AS the world gradually gets into the World Press Freedom Day celebration mood, it remains mind boggling and disturbing to note that Zimbabwe despite being a signatory to a number of globally recognized agreements which include the Windhoek declaration among a host of others, we still lag behind in terms of observing and respecting the right to freedom of the media.
On the print front, yes Zimbabwe has tried as evidenced by the plurality of newspapers even though there is room to do better. The economic challenges have seen a number newspapers closing down leaving only the strongest or those with massive government and donor funding remaining in the game.
It is by no doubt that Zimbabweans are fed up with the type and quality of programming that comes out on the national broadcaster ZBC TV. A walk or drive around the country’s communal and urban residential areas is evident that Zimbabweans detest their Television station as owning a Satellite Dish set has become more of a necessity than a luxury.
As an alternative, most Zimbabweans have moved to either free to air or pay TV facilities in a bid to escape from the now boring TV which spends 24 hours broadcasting tasteless programs. Even though a number of Zimbos still tune into ZBC to watch the 8:00PM News, a majority prefer watching news about Zimbabwe from other sources like BBC, ALJazeera, CNN and others.
According to the 2016 World Press Freedom index, Zimbabwe is ranked number 124 out of 180 countries with a 40.41 index.
It is pointless to protect an entity whose mindset and ideology does not serve the interests of the majority, give ZBC competition and it will also up its game.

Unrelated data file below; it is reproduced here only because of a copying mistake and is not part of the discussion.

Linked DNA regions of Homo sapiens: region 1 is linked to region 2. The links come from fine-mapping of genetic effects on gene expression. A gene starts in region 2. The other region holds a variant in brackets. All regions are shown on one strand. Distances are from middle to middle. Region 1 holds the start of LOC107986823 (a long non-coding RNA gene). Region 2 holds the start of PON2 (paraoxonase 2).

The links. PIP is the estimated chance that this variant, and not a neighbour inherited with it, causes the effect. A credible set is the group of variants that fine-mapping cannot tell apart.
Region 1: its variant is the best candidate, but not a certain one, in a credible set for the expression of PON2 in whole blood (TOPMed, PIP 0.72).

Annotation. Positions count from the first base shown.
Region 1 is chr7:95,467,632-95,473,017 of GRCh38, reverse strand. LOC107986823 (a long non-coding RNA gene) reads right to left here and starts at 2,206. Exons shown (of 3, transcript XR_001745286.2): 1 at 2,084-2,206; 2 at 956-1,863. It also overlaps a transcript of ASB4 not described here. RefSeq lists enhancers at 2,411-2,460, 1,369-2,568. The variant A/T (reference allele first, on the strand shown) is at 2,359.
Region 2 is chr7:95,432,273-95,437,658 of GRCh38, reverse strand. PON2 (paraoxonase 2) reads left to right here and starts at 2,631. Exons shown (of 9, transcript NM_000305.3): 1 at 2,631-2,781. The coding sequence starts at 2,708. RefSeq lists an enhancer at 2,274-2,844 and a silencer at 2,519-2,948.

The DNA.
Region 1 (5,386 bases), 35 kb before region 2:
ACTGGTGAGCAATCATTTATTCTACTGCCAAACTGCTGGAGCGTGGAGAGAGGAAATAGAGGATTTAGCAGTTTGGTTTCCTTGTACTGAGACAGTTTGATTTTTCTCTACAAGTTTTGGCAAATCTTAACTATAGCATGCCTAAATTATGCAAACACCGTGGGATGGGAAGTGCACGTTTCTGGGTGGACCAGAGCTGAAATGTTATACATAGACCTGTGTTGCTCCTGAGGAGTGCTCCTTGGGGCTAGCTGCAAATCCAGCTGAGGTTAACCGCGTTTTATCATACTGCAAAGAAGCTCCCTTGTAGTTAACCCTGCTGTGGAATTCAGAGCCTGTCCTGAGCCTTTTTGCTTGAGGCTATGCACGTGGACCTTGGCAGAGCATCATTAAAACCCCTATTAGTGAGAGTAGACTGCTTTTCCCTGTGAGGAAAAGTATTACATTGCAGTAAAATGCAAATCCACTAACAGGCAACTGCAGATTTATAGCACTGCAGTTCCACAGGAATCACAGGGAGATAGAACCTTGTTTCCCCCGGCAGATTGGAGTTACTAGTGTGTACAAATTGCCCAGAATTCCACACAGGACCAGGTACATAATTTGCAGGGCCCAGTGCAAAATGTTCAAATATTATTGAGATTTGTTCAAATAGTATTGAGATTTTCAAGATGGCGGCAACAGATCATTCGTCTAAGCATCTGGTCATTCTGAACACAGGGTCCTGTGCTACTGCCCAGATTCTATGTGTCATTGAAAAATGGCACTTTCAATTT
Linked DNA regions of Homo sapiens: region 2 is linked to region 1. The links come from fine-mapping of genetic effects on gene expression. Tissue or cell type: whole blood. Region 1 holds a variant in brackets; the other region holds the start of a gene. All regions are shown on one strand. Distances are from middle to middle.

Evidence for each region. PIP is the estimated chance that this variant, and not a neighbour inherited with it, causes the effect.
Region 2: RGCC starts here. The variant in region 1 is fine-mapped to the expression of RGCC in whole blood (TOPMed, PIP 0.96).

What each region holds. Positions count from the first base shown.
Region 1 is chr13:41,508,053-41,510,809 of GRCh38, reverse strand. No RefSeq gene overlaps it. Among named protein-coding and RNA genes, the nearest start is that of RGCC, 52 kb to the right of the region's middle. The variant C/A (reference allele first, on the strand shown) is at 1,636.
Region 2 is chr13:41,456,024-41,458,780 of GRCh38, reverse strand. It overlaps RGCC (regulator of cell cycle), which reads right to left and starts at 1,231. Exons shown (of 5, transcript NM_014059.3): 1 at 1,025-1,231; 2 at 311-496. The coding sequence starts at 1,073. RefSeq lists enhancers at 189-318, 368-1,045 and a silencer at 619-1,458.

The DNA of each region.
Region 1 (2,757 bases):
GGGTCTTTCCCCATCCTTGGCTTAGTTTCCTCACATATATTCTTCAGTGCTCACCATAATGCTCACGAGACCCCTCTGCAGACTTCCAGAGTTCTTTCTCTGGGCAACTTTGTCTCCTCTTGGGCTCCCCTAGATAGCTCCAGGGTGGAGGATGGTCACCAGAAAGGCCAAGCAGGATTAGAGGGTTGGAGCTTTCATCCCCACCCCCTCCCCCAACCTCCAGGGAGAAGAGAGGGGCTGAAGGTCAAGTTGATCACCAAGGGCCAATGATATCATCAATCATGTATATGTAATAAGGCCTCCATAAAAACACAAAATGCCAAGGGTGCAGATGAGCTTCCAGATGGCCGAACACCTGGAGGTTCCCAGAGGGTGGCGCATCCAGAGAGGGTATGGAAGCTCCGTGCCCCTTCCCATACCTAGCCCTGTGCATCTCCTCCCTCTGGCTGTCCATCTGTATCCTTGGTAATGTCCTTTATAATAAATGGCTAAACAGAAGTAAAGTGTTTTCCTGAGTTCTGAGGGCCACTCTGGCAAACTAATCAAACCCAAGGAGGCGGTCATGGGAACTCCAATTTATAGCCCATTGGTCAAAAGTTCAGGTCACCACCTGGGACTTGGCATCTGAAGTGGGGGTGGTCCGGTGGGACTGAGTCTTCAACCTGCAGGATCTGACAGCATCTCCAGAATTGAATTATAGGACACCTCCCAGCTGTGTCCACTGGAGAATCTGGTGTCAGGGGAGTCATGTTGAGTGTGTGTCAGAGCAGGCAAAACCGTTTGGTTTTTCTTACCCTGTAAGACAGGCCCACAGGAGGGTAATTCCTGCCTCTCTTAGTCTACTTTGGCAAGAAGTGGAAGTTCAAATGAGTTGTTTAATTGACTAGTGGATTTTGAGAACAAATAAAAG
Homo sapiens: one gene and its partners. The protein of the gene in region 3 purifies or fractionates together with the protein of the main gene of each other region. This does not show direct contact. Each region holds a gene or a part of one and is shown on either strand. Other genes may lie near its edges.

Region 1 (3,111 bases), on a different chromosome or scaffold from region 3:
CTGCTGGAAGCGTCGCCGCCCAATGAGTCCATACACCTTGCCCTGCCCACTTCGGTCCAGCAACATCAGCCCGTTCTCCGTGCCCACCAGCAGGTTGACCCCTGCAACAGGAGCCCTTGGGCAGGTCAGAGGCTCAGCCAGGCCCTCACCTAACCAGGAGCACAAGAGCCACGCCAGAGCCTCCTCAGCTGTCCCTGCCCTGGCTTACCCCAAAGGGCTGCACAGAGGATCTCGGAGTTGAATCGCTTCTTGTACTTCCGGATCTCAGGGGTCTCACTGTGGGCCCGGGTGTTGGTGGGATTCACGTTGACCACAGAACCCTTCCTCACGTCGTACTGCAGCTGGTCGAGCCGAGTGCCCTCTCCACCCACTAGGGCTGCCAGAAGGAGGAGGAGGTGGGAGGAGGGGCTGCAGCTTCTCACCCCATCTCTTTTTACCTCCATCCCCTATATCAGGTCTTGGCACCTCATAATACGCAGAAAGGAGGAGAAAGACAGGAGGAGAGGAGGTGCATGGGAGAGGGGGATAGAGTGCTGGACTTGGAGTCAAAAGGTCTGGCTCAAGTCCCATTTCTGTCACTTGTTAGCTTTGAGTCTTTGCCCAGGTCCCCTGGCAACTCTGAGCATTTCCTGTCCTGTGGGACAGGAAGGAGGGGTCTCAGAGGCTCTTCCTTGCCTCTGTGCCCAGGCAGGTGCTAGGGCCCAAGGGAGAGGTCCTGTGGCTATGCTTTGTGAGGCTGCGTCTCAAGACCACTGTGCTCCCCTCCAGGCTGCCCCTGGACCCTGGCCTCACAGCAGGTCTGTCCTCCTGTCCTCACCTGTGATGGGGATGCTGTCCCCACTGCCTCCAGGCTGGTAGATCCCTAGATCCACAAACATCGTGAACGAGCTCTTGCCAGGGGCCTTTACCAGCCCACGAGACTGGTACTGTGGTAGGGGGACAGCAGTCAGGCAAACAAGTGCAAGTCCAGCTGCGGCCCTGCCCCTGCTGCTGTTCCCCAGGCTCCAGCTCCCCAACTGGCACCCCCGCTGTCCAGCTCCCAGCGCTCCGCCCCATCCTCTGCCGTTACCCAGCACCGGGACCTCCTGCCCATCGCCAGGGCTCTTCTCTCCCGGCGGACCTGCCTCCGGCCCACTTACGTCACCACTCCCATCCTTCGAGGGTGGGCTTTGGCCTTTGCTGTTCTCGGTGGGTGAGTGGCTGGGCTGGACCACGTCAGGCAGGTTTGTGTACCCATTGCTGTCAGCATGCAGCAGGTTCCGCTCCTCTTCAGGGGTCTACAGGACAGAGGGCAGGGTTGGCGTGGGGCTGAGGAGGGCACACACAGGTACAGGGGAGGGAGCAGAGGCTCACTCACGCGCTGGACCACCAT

As the Bible clearly states, “A Prophet is without honor in his own kingdom,” despite government denying Kwese an operating license last year, the Econet Media team is stopping at nothing in penetrating the global and regional market.
Government last year denied Strive Masiiwa’s Kwese TV an operating license under unclear circumstances. This was despite government initially allowing Kwese to screen its football content. The honeymoon only lasted for a week before the deal was cancelled and Kwese was sent packing.
If you have been following the news lately, Kwese is doing wonders in other African countries whose broadcasting environments are liberal. Protectionism is something that Zimbabwe doesn’t need at the moment.
It is pointless to protect a monopoly whose services have been rejected by the people, that is gross abuse of human rights.
Under the current scenario, it would only be noble to grant Kwese and operating license as this could serve the country millions of dollars they lose to monthly subscriptions on other pay TV platforms like Multichoice.
Indeed Zimbabwe has a reputation to protect and a heritage to safegurd but that’s no reason to expose millions of TV loving Zimbabweans to some lugubrious programming.
Government should swallow its pride and just accept the fact that the national broadcaster has failed to provide the necessary service to its people.